The Giant Fruit

It’s all about a giant fruit – it is nothing other than the jackfruit ( Artocarpus heterophyllus ).

jackfruit



 I know that it does not need any introduction to the south Indians,  due to its popularity. But I feel that I have to write something about it because now  it is the season of jack fruit and I am almost surrounded by it. In my place it is called ‘chakka’.


jackfruit

I have to say that it is really a gift of nature, as it is very ‘pure’ and useful. ‘Pure’ in the sense it is not harmed in anyway by pesticides or anything. Moreover it is very nutritious. Even some doctors advise that there is no problem in having it for any amount  that you can.

A jackfruit when cut

Chula









Skin of jackfruit


chula

The parts of a jack fruit are very interesting. Let us take a look. The outer green – yellow skin which is full of spikes / projections ( ‘karimadal’ ). Inside the skin, there is a white hard part (‘ koonji’ ). Between the white part exists the most edible part, which is soft and  pulpy ( ‘chula’ ). In a ripened fruit, it is yellow in color, otherwise white. Each ‘chula’ is covered by strip like materiasl (‘chakini’ ). The seeds are covered by a thin membrane (‘pada’) and are inside the ‘chula’. The terms given are in Malayalam as i couldn’t find the exact English word of each one. 

Young jackfruit

There are mainly two varieties of jackfruit – ‘varikka chakka’ and ‘koozha chakka’. ‘Varikka’ is very sweet when ripened than ‘koozha’. According to the stages of development, it is also termed as ‘idichakka’, ‘kadachakka’ etc.
There are also a variety of dishes made from jackfruit. A sticky one called ‘puzhukku’, chips, curries and so on . . .

26 thoughts on “The Giant Fruit

  • April 5, 2012 at 3:51 pm
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    Yum yum yum!! (kothi aavunnu).

    Back home we make a steamed'palaharam' with jackfruit–they look like brown(coz of the jaggery) sweet idlis.
    Nice pictures, Abhinav.

    Reply
  • April 5, 2012 at 5:01 pm
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    In north its very famous and we call it kathal and its very delicious whn we fry it and make it with lots of onion and other masala's…..loved it a lot

    Reply
  • April 6, 2012 at 5:16 am
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    This is another Bengali guy speaking! So, I am in resonance with the last two comments! I love "kathal"

    Reply
  • April 6, 2012 at 4:44 pm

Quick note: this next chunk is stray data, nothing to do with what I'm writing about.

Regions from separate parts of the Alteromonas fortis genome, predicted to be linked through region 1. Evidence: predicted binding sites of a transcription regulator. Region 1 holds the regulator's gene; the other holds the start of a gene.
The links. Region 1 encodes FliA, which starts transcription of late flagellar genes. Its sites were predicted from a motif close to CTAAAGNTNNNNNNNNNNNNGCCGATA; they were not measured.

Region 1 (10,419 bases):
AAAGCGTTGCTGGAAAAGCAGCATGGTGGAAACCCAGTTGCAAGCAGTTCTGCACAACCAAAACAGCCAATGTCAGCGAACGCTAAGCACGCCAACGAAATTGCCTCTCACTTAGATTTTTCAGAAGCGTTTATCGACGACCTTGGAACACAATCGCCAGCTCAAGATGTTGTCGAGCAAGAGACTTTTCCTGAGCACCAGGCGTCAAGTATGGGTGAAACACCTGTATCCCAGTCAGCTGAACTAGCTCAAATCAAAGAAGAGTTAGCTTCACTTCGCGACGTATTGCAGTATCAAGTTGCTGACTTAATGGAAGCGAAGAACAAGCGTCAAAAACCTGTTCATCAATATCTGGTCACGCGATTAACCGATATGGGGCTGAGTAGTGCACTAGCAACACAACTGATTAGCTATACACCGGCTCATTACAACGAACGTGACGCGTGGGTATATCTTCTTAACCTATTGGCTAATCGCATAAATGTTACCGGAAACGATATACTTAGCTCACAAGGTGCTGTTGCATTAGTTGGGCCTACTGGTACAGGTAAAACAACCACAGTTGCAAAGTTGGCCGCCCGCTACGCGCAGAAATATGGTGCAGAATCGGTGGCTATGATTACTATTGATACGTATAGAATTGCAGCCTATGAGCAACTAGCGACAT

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    We have jackfruits in the eastern part as well. It's quite common in Odisha, where I am from.

    Reply
  • April 6, 2012 at 5:09 pm
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    That's most delicious and sweet! Your photos make it more elegant and inviting to eat! 🙂

    Reply
  • April 7, 2012 at 9:06 am
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    I've never heard of them before, juicy I hope. The photography is quite stunning. Thanks.

    Reply
  • April 7, 2012 at 9:21 am
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    Kathal – thank you sharing another name for jackfruit, it is new to me.

    Reply
  • April 7, 2012 at 9:26 am
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    It is more pulpy rather than juicy.
    Thanks for the support.

    Reply
  • April 7, 2012 at 9:33 am
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    @ Harinath
    @ D.Nambiar
    @ Seema
    @ santuonline
    @ magiceye
    @ Ramakant Pradhan
    @ Jeevan
    @ AmitAag
    @ Angad Achappa

    Thank you so much.

    Reply
  • April 7, 2012 at 2:44 pm
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    something we do not see here, for sure. although they remind me a bit of our bois d'arc tree fruits – also called osage oranges. 🙂

    Reply
  • April 7, 2012 at 7:05 pm
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    This is a very beautiful and interesting article
    The most educating one i have read today!

    GED Online

    Reply
  • April 7, 2012 at 8:52 pm
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    Nie widziałam jeszcze takich owoców. Na drzewie wyglądają jak jakieś wiszące worki, niesamowite. W środku też są ciekawe. Dziękuję za pokazanie ich. Pozdrawiam.
    I have not seen yet such fruit. On the tree look like a hanging bags, amazing. In the middle are also interesting. Thank you for showing them. Yours.

    Reply
  • April 8, 2012 at 10:02 am
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    Its called as Halasina hannu in kannada. And I love it!! 🙂

    Reply
  • April 10, 2012 at 7:01 am
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    Really informative, you have inspired me to make a Jackfruit veggies this week itself.

    Reply
  • April 10, 2012 at 7:20 am
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    @ Geeta Singh
    @ TexWisGirl
    @ John
    @ Giga
    @ Neha
    @ Ekta

    Thank you.

    Reply
  • April 16, 2012 at 6:21 pm
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    I don't ever recall seeing anything quite like it here in Canada.

    Very interesting, and thank you for sharing this information.

    Reply
  • April 16, 2012 at 11:24 pm
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    Yummy!!! It is popular in coastal region of Maharashtra too. There we call it "Phanas".

    Reply

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